© 2017 by Brooke F Sulahian

 

On The Outside Looking In May 28, 2017

When I turned 11 I found myself on the outside looking in.

I grew up in warm Southern California as the youngest of three.

I would describe it as an idyllic childhood…

Riding bikes with my brothers, lots of friends on our street and at school,

good grades, fun times of soccer and softball, and a loving family.

I also had a strong sense of who I was.

I felt anything was possible.

I felt I could conquer the world.

Then we moved…

My life was rocked to my core.

I no longer belonged.

I forgot who I was.

Moving to Texas at 11 is still one of the most impactful and difficult experiences in my life.

Not only did I move to a new town in a new state, but

I moved into a new and totally different culture.

I felt as if I had moved to a new country.

I did not have the right clothes.

My accent (or lack thereof) was wrong.

I even had different slang.

No matter what I did or how I tried to connect, I was constantly reminded that I was

An outsider looking in.

Once we entered Texas, I had lost my sense of who I was.

I did not feel valued but lost.

I felt as if I was stranded on an island, in the middle of an ocean.

Over time I found my way “in” through new friends

Who accepted me for who I was.

I made friends just being “me”.

I learned that I could overcome and rise above obstacles by being myself…

The one God created me to be.

As a child, I always cheered and spoke out for the underdog.

Now, I had become the underdog.

I had a new appreciation of the value of community and

This increased my life-long compassion for

Those on the outside,

Those considered less than,

Those considered not important or of value.

I should not have been surprised that the issue of fistula would resonate with me,

Even though at the time I felt it hit me out of the blue.

As I first read about fistula, the focus of Hope for Our Sisters,

I was not only struck by the injustice of the situation but

The aloneness,

Isolation,

And lack of community

Suffered by these sisters of ours.

At Hope for Our Sisters we extend our reach beyond fistula surgery and prevention

By directly investing in each woman.

Just like you and me, each one of our sisters has value.

Each one of our sisters has a story to tell.

Each one of our sisters has a contribution to make.

Each one of our sisters has the right to rejoin their communities.

Each one of our sisters has the potential to change the world.

(NOTE: A session with the organization Resonate helped me tap into this story behind my passion for HFOS. I fully believe God broke my heart for this issue but I also believe He used this very difficult experience of mine to help fistula resonate with my heart.)

 

© 2017 by Brooke F Sulahian

 

 

 

Motherhood is Eternal, as is Hope May 10, 2017

Springtime brings with it new life – flowers blooming, baby animals being born, the miracle of Easter. With our attention on creation, we as a society choose to mark a Sunday every May as “Mother’s Day”, pouring extra gratitude and love out onto the women who birthed us, raised us and supported us. We also reflect with reverence and fondness on the mothers in our lives who have passed away – some older, like our grandmothers, and some younger, dying of illness or accidents too soon.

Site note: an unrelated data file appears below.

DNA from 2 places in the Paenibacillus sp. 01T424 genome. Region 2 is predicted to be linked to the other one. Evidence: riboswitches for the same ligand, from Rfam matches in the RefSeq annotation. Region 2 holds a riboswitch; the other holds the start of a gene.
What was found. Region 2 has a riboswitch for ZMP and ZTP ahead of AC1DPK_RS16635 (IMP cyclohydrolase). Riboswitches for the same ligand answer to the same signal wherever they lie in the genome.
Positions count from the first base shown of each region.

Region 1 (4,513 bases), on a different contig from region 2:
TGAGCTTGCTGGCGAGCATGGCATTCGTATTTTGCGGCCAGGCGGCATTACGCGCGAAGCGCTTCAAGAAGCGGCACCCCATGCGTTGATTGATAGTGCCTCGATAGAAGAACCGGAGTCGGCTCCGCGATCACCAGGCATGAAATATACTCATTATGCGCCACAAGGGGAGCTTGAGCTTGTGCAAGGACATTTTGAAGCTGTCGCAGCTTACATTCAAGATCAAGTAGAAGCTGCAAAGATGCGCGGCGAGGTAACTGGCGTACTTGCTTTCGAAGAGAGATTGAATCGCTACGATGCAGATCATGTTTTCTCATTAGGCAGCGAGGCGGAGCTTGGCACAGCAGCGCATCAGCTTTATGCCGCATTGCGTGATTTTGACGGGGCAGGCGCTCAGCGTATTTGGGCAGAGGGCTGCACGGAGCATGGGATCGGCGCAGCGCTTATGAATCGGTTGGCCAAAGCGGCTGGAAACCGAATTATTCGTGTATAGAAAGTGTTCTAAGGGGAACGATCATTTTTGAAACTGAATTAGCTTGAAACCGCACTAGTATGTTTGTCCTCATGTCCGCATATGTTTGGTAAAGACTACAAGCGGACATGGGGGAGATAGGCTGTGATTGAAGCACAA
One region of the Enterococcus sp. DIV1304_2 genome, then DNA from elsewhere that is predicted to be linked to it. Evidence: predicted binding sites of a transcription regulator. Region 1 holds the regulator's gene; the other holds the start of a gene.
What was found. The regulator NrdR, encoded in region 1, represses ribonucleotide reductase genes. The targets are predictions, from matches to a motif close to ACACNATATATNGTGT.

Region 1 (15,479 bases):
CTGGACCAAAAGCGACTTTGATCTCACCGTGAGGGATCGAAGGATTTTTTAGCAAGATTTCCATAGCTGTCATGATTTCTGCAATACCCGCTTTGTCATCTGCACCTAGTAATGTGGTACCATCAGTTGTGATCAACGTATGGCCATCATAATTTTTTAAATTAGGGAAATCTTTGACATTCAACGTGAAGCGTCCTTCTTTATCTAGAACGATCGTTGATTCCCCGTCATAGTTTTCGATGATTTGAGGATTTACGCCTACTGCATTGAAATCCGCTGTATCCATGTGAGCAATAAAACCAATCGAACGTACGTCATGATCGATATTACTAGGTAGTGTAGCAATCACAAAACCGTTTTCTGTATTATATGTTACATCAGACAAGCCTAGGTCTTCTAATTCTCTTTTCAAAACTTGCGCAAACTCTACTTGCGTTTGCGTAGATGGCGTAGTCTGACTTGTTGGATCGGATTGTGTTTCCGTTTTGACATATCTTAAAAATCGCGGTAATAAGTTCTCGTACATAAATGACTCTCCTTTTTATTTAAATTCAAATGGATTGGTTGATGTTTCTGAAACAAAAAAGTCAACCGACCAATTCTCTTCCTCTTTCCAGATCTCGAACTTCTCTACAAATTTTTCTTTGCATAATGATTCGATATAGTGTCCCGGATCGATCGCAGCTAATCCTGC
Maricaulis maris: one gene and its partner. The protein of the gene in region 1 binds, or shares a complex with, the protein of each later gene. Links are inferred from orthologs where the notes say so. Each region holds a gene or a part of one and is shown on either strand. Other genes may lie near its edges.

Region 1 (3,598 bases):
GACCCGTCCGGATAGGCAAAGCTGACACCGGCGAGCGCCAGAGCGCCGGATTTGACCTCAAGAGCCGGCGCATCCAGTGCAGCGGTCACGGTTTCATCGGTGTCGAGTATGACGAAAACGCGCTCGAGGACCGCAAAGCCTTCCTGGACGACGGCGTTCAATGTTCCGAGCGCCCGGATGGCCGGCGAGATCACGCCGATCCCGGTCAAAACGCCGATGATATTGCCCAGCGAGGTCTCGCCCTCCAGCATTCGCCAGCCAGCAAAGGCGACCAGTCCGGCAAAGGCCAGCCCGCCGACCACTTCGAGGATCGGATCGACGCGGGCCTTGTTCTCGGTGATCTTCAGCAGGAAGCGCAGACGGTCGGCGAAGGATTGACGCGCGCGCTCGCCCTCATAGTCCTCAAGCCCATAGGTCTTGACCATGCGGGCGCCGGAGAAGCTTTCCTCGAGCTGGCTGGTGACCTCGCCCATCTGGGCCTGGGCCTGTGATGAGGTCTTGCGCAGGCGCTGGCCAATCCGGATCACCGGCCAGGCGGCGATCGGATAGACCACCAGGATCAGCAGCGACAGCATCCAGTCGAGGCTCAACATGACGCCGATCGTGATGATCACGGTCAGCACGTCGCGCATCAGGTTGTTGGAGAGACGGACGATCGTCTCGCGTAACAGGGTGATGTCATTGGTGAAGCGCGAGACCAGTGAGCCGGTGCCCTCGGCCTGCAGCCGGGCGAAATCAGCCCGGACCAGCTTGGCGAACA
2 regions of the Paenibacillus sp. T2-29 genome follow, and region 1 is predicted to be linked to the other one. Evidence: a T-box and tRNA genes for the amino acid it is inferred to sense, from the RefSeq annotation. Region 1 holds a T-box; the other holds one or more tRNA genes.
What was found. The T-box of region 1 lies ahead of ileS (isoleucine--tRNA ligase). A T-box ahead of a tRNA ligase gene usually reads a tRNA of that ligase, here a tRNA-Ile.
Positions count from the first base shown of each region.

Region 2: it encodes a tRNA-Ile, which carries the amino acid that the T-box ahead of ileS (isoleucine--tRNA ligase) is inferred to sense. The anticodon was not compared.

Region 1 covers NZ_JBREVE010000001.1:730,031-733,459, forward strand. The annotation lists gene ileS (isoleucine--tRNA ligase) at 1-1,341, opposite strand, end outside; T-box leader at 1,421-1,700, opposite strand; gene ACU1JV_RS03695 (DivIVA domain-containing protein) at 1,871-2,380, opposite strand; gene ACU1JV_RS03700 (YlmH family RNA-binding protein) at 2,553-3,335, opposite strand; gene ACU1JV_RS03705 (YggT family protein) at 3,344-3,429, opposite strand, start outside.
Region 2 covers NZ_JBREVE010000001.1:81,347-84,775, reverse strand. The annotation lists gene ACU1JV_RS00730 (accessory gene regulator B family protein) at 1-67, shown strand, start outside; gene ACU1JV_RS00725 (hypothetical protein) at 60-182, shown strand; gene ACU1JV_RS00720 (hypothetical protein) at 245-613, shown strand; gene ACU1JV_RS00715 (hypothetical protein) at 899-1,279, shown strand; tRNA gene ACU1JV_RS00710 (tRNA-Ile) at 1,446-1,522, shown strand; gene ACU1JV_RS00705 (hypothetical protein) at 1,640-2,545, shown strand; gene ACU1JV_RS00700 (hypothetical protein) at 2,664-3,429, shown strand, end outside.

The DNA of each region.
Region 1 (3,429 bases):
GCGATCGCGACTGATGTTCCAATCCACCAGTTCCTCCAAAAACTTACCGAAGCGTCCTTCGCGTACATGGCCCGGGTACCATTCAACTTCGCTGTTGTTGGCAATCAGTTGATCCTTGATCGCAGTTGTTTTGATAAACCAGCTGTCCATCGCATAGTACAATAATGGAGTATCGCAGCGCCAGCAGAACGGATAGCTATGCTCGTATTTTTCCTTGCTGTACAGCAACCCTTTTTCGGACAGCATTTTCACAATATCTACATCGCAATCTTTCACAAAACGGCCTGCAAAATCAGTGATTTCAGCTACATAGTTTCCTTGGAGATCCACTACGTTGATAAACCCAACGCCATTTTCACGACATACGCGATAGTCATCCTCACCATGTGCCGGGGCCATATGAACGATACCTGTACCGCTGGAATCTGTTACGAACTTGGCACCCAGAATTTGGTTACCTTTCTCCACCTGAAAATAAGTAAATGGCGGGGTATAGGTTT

There is a special group we are challenging you to consider in your prayers this year – women suffering with fistulas. Women who may or may not be mothers to living children, who may or may not have anyone celebrating them at all. According to a United Nations report from 2015, 70-80% of the babies born to mothers in obstructed labor (the mothers who are most likely to develop fistulas) will be stillborn.  Of those who do survive, there is a high risk of para- or quadriplegia, cerebral palsy and other defects related to low fetal oxygenation while the mother is pushing.
Motherhood is simply defined as “the state of being a mother.” This definition doesn’t exist solely in the present tense, it doesn’t have conditions. Famous artists, like Michelangelo with his Pieta, and famous authors, like Maya Angelou in Mom & Me & Mom, have tried to capture the spirit of motherhood and its endlessness in ways we all understand – but find so difficult to put into words.  Mothers who have departed from us do not stop being our mothers – so what of mothers who suffer on the opposite end of the spectrum? Are mothers who lose their baby or a child any less in that state of motherhood? Their child is with them always, a part of their existence and the course of their life. Whether their child lived thirty seconds or thirty years, the hopes, dreams and prayers for the life a mother supported likely differ little from those of every other mother around the globe. Surely the very act of hoping, dreaming and praying is an integral part of the transition from “woman” to “Mother”.
Women with fistula are desperate for new beginnings and life of their own – for repairs that will help them transition back to their communities and families, for cesarean sections that will bring their babies safely into the world with less risk of consequence from obstructed labor. They are desperate for HOPE. Is there a better place from which to honor our own mothers than from a mother’s constant place of generosity, support and love? As Mother’s Day approaches, we invite you to partner with us to honor our own mothers and these beautiful mothers in other parts of the world with your prayers.  Additionally, if you feel so moved, please consider making a gift for a mother in your life by supporting fistula care and prevention programs, whether by way of a Mother’s Day card or any other donation format available at hopeforoursisters.org.